The Consultations seek to share the values of freedom and openness and encourage nations to embrace these values for what they are:  indispensable components of modernization.  Modernization is not a purely economic phenomenon.  To the contrary, it cannot take hold and fully mature without a strong conceptual foundation of democratic values.  Transparency and rule of law are necessary conditions for innovation and entrepreneurship.  Creativity cannot thrive in the absence of civil liberties and basic freedoms.  A liberalizing economy cannot thrive indefinitely under a political regime that refuses to liberalize itself.  Eventually the disconnect between the two will cause distortions that disrupt the economy.

The United States’ goal for this region is simple:  we seek to promote sound, just, and responsive governance through efforts to counter corruption, while encouraging strong civil society and honest business practices.  Harnessing resources in excess of US$400 million, the Indo-Pacific Transparency Initiative will pursue cooperation with allies, partners, and regional institutions, including ASEAN and APEC, to advance these shared principles.  Today’s consultations will focus, among other things, on exploring concrete ways to fully incorporate Taiwan into our Indo-Pacific Transparency Initiative, and more generally, to promote Taiwan as a model of good governance for the entire region.

As Vice President Pence said earlier this year: “America will always believe Taiwan’s embrace of democracy is an example to be internationally supported.”  I would add that today’s forum is a testament not only to our belief that Taiwan deserves international support, but also gives tangible expression to our belief that Taiwan is well-equipped to support the international community in many important ways.

Today also gives us an opportunity to remember why freedom and openness are so fundamental to societies like ours.  Our success depends upon our commitment to allowing individuals to innovate, thrive, and pursue happiness in the innumerable ways that their hearts and minds direct them to do.  Taiwan has proven time and time again that it understands the logic of freedom.  Taiwan knows how to respond effectively to the needs of the public while governing democratically and justly.  Taiwan has had remarkable success in protecting the rights of minorities, facilitating interfaith dialogue, empowering women to participate fully in the workplace, including in the political arena, and holding elections that are credible in the eyes of its voters and international observers.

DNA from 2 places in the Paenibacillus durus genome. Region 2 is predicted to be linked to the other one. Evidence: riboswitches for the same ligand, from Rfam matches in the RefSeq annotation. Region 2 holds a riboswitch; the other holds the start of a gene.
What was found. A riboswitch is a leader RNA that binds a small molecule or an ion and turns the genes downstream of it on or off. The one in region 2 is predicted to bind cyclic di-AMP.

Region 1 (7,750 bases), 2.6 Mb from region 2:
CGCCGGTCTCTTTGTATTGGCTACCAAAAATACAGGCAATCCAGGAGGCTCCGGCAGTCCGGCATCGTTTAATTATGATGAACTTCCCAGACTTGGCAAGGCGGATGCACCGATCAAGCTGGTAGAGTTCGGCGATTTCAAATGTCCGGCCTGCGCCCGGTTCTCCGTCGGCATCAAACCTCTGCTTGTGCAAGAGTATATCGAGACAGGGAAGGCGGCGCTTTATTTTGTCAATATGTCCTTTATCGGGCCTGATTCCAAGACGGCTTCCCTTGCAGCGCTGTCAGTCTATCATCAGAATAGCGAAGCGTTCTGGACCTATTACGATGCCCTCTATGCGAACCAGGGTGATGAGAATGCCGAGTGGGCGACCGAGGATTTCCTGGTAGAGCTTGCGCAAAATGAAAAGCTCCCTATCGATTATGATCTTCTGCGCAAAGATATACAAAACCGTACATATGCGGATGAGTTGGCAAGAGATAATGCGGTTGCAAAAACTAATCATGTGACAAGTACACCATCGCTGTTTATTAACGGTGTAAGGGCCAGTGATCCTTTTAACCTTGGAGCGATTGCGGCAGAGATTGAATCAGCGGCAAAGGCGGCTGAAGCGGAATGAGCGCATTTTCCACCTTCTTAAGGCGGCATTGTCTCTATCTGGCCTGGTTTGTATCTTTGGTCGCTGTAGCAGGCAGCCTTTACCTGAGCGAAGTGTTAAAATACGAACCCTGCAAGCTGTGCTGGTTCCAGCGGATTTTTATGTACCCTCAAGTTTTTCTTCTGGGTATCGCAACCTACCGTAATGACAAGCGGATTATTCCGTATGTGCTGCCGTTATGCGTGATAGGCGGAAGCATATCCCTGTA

Our freedoms, and the democratic institutions that protect them, provide our societies with the resilience, creativity, and confidence needed to respond to any attacks that our adversaries unleash upon us.  We must endeavor to become nimbler and more determined to counter external efforts to sow discord and distrust within our societies.  And such determination begins by recognizing that those of us who are working to align our lives with truth have an inherent advantage, which will ultimately be our decisive advantage, over opponents who traffic in lies.

I hope the Democratic Governance Consultations will serve as just one more reminder that we should take great pride in our own democracies, flawed as they may be, while acknowledging that democracies – at any stage in development – are works in progress that need constant examination and tending.  Taiwan will continue to grow stronger and more democratic.  The United States will continue to become “a more perfect Union,” in the words of our Constitution.  And we hope our efforts will lead to countries across the Indo-Pacific region following the Taiwan model, and coming to know greater and greater prosperity coupled with greater and greater freedom.

Thank you again for coming today and for recognizing the importance of democratic values as the ties that bind us together.